Jef Montes Interview with Amsterdam Fashion Week Designer

Fashion Photographer Giusy de Ceglia
Click here for runway photos.
Click here for backstage photos

HOW WOULD YOU BEST INTRODUCE YOURSELF TO RUNWAY PASSPORT’S READERS AND FOLLOWERS?

As an artist rather than a clothing designer, who’s seeking boundaries in fashion through my presentations, I follow my own instinct and my personal view on aesthetics without being limited by the practical requirements clothing has. When I start designing a collection, I start with a story. This story develops into a particular image in my head and eventually this will be converted to design.

I start with an image and don’t consider portability. When working on a collection, I use the immersion from former collections and knowledge from my previous research. It all becomes one continuing process. Material development remains the focus point in all my collections and I try to challenge myself to experiment with apocalyptical material manipulations, and specifically the possibility of the sculptural shaping of the material.

I studied Fashion Design at ArtEZ Institute of the Arts in Arnhem and I graduated in 2012 with a honours degree. During my studies at the academy, I developed a fascination for light and especially the effect light has on materials. Light has become the overarching factor of my work. For my dissertation thesis I collected all kinds of objects to which I felt a personal connection. Most of the objects were from my Spanish background, e.g. porcelain statues, communion candles and miniature ships. Especially their shape and shine has become the basis of my signature work, whereas my drive for experiments is the main part of my signature work. It can be seen in every collection I made. I’m fascinated by ‘experiment on stage’ and it’s my goal to develop one design directly on the catwalk in every collection . RESOLVER was a total collection experiment on stage.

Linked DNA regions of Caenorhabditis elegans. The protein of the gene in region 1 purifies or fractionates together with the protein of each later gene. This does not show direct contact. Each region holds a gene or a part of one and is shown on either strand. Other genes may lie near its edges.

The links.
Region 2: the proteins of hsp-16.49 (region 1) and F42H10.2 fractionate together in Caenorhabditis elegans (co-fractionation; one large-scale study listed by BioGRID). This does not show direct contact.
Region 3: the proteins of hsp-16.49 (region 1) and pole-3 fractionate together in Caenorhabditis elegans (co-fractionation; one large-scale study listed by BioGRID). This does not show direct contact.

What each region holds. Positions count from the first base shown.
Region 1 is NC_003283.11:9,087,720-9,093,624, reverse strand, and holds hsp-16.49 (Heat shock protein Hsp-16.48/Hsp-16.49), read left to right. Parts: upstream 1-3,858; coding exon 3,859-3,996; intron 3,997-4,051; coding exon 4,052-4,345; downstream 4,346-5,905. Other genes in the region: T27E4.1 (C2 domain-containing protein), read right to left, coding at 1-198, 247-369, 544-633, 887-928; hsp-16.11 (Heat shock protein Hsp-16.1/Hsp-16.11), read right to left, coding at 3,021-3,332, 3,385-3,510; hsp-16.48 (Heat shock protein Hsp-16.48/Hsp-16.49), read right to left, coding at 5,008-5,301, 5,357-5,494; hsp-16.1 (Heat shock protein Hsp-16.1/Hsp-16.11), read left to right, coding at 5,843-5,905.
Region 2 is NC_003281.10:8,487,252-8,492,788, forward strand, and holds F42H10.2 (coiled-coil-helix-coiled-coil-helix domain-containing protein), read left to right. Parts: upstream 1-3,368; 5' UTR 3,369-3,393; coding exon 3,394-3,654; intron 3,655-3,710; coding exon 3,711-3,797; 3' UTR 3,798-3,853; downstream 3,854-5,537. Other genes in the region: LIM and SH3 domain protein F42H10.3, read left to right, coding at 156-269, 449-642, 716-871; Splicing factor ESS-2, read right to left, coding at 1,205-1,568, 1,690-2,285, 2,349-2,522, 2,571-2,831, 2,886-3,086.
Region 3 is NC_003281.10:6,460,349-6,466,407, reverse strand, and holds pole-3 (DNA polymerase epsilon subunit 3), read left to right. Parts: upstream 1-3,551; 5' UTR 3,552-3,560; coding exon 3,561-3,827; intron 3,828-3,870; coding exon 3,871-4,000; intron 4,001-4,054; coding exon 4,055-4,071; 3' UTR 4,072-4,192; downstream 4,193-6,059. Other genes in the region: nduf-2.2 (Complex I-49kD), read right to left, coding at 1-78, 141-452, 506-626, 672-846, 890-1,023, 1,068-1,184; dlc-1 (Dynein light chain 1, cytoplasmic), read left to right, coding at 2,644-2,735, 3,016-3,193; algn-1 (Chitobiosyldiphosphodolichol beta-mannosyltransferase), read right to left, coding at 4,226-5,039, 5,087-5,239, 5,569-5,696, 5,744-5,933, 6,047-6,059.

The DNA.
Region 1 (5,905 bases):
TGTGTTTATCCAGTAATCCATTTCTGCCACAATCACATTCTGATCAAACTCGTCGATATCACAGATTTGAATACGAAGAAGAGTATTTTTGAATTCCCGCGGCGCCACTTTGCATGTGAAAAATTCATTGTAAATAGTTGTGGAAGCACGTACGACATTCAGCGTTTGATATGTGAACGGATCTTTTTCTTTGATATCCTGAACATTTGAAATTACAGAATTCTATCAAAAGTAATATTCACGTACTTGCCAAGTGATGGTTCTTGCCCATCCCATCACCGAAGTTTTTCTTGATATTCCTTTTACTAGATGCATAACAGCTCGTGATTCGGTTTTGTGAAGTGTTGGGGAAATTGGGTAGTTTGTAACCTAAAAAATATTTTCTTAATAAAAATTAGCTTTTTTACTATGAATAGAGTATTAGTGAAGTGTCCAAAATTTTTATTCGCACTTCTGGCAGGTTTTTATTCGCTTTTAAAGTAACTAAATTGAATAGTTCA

HOW WAS YOUR EXPERIENCE AT AMSTERDAM FASHION WEEK AND IN WHICH WAY WAS IT DIFFERENT FROM THE PREVIOUS ONES?